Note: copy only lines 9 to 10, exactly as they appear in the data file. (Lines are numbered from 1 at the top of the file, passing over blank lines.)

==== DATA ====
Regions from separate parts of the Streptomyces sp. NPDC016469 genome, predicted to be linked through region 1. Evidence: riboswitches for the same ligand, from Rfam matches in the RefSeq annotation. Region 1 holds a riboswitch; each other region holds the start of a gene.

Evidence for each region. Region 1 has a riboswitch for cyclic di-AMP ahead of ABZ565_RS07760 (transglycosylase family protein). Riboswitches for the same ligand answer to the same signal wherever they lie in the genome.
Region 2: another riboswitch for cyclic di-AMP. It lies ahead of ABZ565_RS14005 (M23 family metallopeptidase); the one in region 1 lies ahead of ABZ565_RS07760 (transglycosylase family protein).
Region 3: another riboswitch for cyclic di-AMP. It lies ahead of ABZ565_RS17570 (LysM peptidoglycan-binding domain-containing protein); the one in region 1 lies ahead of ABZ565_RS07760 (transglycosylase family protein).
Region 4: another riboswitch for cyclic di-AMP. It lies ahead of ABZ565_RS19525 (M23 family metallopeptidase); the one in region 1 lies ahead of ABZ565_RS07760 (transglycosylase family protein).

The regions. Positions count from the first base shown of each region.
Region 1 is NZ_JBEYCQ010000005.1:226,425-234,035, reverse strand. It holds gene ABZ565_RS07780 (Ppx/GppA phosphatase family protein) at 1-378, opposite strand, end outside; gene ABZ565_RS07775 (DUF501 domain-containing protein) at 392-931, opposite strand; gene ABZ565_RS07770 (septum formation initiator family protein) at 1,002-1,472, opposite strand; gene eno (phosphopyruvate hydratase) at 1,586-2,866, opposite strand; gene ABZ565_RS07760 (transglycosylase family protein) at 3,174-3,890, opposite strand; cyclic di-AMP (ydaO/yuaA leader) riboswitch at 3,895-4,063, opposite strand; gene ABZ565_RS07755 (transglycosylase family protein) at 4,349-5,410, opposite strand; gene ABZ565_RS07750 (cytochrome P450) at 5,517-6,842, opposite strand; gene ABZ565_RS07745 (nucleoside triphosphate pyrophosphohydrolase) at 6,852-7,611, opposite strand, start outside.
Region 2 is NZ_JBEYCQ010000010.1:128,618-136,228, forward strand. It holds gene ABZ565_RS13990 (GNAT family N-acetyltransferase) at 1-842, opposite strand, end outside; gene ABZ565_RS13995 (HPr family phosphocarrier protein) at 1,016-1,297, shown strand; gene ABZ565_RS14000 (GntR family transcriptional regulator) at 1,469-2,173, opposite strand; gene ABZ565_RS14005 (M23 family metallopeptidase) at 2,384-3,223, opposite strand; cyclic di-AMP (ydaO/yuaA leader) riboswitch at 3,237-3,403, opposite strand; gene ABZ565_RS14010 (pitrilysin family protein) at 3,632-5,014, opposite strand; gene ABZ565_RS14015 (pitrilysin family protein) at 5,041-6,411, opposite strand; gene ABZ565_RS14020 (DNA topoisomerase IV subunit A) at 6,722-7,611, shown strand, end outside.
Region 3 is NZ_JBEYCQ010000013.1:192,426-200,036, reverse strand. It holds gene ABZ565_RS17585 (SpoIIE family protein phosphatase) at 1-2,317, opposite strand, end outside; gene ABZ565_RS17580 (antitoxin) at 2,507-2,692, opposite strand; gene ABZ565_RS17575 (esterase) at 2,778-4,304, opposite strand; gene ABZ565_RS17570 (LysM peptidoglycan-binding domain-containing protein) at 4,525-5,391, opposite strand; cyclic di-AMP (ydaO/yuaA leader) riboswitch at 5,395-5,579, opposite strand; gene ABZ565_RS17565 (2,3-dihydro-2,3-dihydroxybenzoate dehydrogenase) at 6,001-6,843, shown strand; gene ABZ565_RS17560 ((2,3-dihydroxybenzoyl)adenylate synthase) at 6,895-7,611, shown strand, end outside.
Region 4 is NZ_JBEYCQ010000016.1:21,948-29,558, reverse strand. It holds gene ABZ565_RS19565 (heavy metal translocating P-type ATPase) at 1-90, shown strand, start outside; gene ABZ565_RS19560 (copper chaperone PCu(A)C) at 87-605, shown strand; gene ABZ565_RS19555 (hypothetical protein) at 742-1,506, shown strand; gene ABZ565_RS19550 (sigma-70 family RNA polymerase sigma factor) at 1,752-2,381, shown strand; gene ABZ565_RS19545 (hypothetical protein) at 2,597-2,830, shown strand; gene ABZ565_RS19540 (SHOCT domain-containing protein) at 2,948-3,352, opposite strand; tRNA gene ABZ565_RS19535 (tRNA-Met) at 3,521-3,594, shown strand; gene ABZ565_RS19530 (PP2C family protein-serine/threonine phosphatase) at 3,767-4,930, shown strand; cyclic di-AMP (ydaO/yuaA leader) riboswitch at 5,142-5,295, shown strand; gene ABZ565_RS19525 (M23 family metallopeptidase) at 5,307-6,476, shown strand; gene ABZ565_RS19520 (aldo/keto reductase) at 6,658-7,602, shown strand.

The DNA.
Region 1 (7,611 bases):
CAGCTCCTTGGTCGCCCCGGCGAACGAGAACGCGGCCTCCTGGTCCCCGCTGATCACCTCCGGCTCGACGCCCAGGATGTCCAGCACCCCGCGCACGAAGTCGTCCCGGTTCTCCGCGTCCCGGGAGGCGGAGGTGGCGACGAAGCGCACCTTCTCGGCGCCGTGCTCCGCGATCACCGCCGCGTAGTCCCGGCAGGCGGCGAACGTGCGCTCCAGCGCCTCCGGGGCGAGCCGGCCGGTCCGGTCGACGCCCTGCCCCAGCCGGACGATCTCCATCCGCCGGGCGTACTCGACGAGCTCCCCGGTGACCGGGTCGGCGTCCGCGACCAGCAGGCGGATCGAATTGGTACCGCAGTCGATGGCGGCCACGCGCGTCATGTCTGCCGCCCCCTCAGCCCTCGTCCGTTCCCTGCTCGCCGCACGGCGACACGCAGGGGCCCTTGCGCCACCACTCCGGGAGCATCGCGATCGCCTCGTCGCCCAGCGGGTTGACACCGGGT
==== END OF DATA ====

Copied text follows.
Region 3 is NZ_JBEYCQ010000013.1:192,426-200,036, reverse strand. It holds gene ABZ565_RS17585 (SpoIIE family protein phosphatase) at 1-2,317, opposite strand, end outside; gene ABZ565_RS17580 (antitoxin) at 2,507-2,692, opposite strand; gene ABZ565_RS17575 (esterase) at 2,778-4,304, opposite strand; gene ABZ565_RS17570 (LysM peptidoglycan-binding domain-containing protein) at 4,525-5,391, opposite strand; cyclic di-AMP (ydaO/yuaA leader) riboswitch at 5,395-5,579, opposite strand; gene ABZ565_RS17565 (2,3-dihydro-2,3-dihydroxybenzoate dehydrogenase) at 6,001-6,843, shown strand; gene ABZ565_RS17560 ((2,3-dihydroxybenzoyl)adenylate synthase) at 6,895-7,611, shown strand, end outside.
Region 4 is NZ_JBEYCQ010000016.1:21,948-29,558, reverse strand. It holds gene ABZ565_RS19565 (heavy metal translocating P-type ATPase) at 1-90, shown strand, start outside; gene ABZ565_RS19560 (copper chaperone PCu(A)C) at 87-605, shown strand; gene ABZ565_RS19555 (hypothetical protein) at 742-1,506, shown strand; gene ABZ565_RS19550 (sigma-70 family RNA polymerase sigma factor) at 1,752-2,381, shown strand; gene ABZ565_RS19545 (hypothetical protein) at 2,597-2,830, shown strand; gene ABZ565_RS19540 (SHOCT domain-containing protein) at 2,948-3,352, opposite strand; tRNA gene ABZ565_RS19535 (tRNA-Met) at 3,521-3,594, shown strand; gene ABZ565_RS19530 (PP2C family protein-serine/threonine phosphatase) at 3,767-4,930, shown strand; cyclic di-AMP (ydaO/yuaA leader) riboswitch at 5,142-5,295, shown strand; gene ABZ565_RS19525 (M23 family metallopeptidase) at 5,307-6,476, shown strand; gene ABZ565_RS19520 (aldo/keto reductase) at 6,658-7,602, shown strand.